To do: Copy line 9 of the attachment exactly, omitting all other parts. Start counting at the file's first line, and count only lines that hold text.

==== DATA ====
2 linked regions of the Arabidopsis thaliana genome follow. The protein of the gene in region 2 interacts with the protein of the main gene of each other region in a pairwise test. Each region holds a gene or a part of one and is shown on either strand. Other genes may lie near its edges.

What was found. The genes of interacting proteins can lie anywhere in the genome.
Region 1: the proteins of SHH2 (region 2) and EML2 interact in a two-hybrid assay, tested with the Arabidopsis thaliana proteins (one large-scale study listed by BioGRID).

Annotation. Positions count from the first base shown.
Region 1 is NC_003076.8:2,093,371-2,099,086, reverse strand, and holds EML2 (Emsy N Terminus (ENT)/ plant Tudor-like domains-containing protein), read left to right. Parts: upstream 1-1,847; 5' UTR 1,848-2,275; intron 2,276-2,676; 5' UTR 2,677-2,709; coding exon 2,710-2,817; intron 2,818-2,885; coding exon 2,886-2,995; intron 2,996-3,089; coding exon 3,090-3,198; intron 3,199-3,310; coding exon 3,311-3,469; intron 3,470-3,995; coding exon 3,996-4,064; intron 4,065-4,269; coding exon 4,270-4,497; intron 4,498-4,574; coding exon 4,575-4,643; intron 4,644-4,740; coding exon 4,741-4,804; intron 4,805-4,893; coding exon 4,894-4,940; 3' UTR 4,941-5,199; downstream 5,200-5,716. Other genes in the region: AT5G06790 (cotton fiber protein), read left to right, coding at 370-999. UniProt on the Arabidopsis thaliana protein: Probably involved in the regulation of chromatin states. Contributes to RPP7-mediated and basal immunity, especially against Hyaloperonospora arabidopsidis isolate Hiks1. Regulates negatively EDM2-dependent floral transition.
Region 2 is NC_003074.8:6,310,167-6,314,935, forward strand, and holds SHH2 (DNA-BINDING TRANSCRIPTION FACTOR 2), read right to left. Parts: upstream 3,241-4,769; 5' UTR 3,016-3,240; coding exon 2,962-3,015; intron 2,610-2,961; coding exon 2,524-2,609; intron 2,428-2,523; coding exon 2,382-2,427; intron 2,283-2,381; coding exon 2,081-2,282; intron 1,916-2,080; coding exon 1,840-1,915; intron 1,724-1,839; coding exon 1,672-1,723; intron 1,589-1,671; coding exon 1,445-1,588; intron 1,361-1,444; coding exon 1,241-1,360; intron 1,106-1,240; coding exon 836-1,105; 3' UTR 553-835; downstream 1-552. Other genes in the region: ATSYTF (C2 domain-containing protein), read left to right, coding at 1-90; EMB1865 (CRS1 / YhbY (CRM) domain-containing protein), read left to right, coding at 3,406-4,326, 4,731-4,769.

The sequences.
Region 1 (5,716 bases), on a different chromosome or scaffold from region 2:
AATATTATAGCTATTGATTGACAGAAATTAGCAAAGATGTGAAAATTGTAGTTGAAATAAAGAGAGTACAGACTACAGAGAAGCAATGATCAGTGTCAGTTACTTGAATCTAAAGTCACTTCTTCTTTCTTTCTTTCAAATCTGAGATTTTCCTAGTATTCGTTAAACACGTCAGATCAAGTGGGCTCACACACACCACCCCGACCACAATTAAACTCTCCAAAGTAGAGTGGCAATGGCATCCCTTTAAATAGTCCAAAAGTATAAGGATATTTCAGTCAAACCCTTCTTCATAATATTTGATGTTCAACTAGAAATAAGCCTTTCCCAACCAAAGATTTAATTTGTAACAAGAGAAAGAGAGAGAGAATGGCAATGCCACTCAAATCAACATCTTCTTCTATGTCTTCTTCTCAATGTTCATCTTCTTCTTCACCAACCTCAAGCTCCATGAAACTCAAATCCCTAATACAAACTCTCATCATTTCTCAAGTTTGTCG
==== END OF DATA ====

AATATTATAGCTATTGATTGACAGAAATTAGCAAAGATGTGAAAATTGTAGTTGAAATAAAGAGAGTACAGACTACAGAGAAGCAATGATCAGTGTCAGTTACTTGAATCTAAAGTCACTTCTTCTTTCTTTCTTTCAAATCTGAGATTTTCCTAGTATTCGTTAAACACGTCAGATCAAGTGGGCTCACACACACCACCCCGACCACAATTAAACTCTCCAAAGTAGAGTGGCAATGGCATCCCTTTAAATAGTCCAAAAGTATAAGGATATTTCAGTCAAACCCTTCTTCATAATATTTGATGTTCAACTAGAAATAAGCCTTTCCCAACCAAAGATTTAATTTGTAACAAGAGAAAGAGAGAGAGAATGGCAATGCCACTCAAATCAACATCTTCTTCTATGTCTTCTTCTCAATGTTCATCTTCTTCTTCACCAACCTCAAGCTCCATGAAACTCAAATCCCTAATACAAACTCTCATCATTTCTCAAGTTTGTCG